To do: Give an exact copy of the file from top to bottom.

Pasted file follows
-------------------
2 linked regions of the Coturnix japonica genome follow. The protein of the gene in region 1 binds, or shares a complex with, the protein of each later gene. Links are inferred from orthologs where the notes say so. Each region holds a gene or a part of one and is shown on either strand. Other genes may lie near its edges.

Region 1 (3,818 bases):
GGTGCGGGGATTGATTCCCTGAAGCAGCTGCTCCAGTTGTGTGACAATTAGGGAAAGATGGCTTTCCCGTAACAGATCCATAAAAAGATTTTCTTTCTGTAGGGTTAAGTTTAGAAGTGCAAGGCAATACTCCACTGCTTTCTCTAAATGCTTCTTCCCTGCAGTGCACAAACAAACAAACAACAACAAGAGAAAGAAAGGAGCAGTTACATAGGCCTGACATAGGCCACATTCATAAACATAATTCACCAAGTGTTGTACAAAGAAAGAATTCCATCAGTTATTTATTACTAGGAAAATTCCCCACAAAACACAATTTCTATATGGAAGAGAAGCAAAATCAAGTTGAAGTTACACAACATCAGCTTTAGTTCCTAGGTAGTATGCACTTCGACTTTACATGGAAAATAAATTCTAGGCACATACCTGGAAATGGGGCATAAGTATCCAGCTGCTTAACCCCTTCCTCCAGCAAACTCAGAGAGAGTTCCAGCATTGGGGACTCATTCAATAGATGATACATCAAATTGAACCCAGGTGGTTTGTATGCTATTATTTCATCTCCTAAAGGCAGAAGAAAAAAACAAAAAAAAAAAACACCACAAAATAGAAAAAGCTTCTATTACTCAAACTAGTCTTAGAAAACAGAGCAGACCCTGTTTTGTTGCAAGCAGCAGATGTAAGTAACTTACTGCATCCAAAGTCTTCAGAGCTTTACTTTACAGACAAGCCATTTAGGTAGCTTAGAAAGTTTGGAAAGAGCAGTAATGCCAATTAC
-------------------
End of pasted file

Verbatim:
2 linked regions of the Coturnix japonica genome follow. The protein of the gene in region 1 binds, or shares a complex with, the protein of each later gene. Links are inferred from orthologs where the notes say so. Each region holds a gene or a part of one and is shown on either strand. Other genes may lie near its edges.

Region 1 (3,818 bases):
GGTGCGGGGATTGATTCCCTGAAGCAGCTGCTCCAGTTGTGTGACAATTAGGGAAAGATGGCTTTCCCGTAACAGATCCATAAAAAGATTTTCTTTCTGTAGGGTTAAGTTTAGAAGTGCAAGGCAATACTCCACTGCTTTCTCTAAATGCTTCTTCCCTGCAGTGCACAAACAAACAAACAACAACAAGAGAAAGAAAGGAGCAGTTACATAGGCCTGACATAGGCCACATTCATAAACATAATTCACCAAGTGTTGTACAAAGAAAGAATTCCATCAGTTATTTATTACTAGGAAAATTCCCCACAAAACACAATTTCTATATGGAAGAGAAGCAAAATCAAGTTGAAGTTACACAACATCAGCTTTAGTTCCTAGGTAGTATGCACTTCGACTTTACATGGAAAATAAATTCTAGGCACATACCTGGAAATGGGGCATAAGTATCCAGCTGCTTAACCCCTTCCTCCAGCAAACTCAGAGAGAGTTCCAGCATTGGGGACTCATTCAATAGATGATACATCAAATTGAACCCAGGTGGTTTGTATGCTATTATTTCATCTCCTAAAGGCAGAAGAAAAAAACAAAAAAAAAAAACACCACAAAATAGAAAAAGCTTCTATTACTCAAACTAGTCTTAGAAAACAGAGCAGACCCTGTTTTGTTGCAAGCAGCAGATGTAAGTAACTTACTGCATCCAAAGTCTTCAGAGCTTTACTTTACAGACAAGCCATTTAGGTAGCTTAGAAAGTTTGGAAAGAGCAGTAATGCCAATTAC